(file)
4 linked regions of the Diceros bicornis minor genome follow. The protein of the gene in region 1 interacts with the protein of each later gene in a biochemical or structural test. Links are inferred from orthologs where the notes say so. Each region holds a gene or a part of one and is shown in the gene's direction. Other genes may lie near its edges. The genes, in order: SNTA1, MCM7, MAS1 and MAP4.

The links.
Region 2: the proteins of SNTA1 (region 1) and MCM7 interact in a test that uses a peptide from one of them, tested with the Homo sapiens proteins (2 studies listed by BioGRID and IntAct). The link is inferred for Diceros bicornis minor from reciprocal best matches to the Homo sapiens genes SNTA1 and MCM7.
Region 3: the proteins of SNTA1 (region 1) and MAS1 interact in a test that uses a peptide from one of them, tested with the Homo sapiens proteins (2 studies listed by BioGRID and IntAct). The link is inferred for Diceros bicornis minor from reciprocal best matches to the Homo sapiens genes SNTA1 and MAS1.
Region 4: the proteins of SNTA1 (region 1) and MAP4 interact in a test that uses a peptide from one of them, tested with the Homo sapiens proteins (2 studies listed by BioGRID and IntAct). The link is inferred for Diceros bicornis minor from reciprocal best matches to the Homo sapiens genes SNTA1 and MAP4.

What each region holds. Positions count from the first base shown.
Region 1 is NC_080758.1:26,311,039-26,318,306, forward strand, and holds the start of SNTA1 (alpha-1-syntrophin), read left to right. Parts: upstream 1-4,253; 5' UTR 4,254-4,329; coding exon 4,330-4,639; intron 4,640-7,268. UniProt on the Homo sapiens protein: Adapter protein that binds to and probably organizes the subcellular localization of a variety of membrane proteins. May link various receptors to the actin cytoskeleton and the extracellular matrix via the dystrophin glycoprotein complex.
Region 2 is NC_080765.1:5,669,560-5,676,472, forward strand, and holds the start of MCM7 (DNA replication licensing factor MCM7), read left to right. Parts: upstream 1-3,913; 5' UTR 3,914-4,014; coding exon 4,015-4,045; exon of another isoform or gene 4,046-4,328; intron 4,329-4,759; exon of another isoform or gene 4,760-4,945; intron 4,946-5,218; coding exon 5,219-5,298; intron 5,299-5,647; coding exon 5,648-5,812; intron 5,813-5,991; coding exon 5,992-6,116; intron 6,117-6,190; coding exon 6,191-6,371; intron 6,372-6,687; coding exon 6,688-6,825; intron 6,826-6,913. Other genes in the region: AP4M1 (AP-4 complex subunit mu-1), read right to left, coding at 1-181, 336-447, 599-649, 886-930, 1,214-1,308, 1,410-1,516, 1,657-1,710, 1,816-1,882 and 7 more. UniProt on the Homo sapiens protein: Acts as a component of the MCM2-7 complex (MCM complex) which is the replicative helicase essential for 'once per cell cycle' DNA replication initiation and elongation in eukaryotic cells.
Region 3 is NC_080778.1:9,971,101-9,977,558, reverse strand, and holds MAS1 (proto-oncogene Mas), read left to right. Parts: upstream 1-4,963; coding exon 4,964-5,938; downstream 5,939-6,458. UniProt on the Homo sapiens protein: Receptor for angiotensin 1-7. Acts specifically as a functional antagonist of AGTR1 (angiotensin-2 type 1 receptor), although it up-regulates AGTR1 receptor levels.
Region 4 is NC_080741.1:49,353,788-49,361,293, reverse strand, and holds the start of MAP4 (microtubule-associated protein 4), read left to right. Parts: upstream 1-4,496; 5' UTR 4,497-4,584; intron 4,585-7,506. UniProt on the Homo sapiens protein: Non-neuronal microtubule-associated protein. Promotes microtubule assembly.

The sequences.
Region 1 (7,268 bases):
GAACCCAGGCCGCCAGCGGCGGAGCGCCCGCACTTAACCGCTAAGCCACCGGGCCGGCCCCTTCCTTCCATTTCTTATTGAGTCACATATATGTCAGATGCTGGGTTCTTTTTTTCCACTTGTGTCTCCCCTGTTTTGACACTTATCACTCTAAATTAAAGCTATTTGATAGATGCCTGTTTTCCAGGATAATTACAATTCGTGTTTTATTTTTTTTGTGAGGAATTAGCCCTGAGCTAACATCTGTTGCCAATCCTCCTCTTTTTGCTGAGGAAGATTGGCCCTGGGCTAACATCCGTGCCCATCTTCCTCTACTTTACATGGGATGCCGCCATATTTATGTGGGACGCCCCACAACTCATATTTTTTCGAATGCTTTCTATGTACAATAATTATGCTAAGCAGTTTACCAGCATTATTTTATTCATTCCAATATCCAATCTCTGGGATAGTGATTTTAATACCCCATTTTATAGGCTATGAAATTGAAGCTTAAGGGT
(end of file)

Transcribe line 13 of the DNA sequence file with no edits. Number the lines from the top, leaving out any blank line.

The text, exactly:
GAACCCAGGCCGCCAGCGGCGGAGCGCCCGCACTTAACCGCTAAGCCACCGGGCCGGCCCCTTCCTTCCATTTCTTATTGAGTCACATATATGTCAGATGCTGGGTTCTTTTTTTCCACTTGTGTCTCCCCTGTTTTGACACTTATCACTCTAAATTAAAGCTATTTGATAGATGCCTGTTTTCCAGGATAATTACAATTCGTGTTTTATTTTTTTTGTGAGGAATTAGCCCTGAGCTAACATCTGTTGCCAATCCTCCTCTTTTTGCTGAGGAAGATTGGCCCTGGGCTAACATCCGTGCCCATCTTCCTCTACTTTACATGGGATGCCGCCATATTTATGTGGGACGCCCCACAACTCATATTTTTTCGAATGCTTTCTATGTACAATAATTATGCTAAGCAGTTTACCAGCATTATTTTATTCATTCCAATATCCAATCTCTGGGATAGTGATTTTAATACCCCATTTTATAGGCTATGAAATTGAAGCTTAAGGGT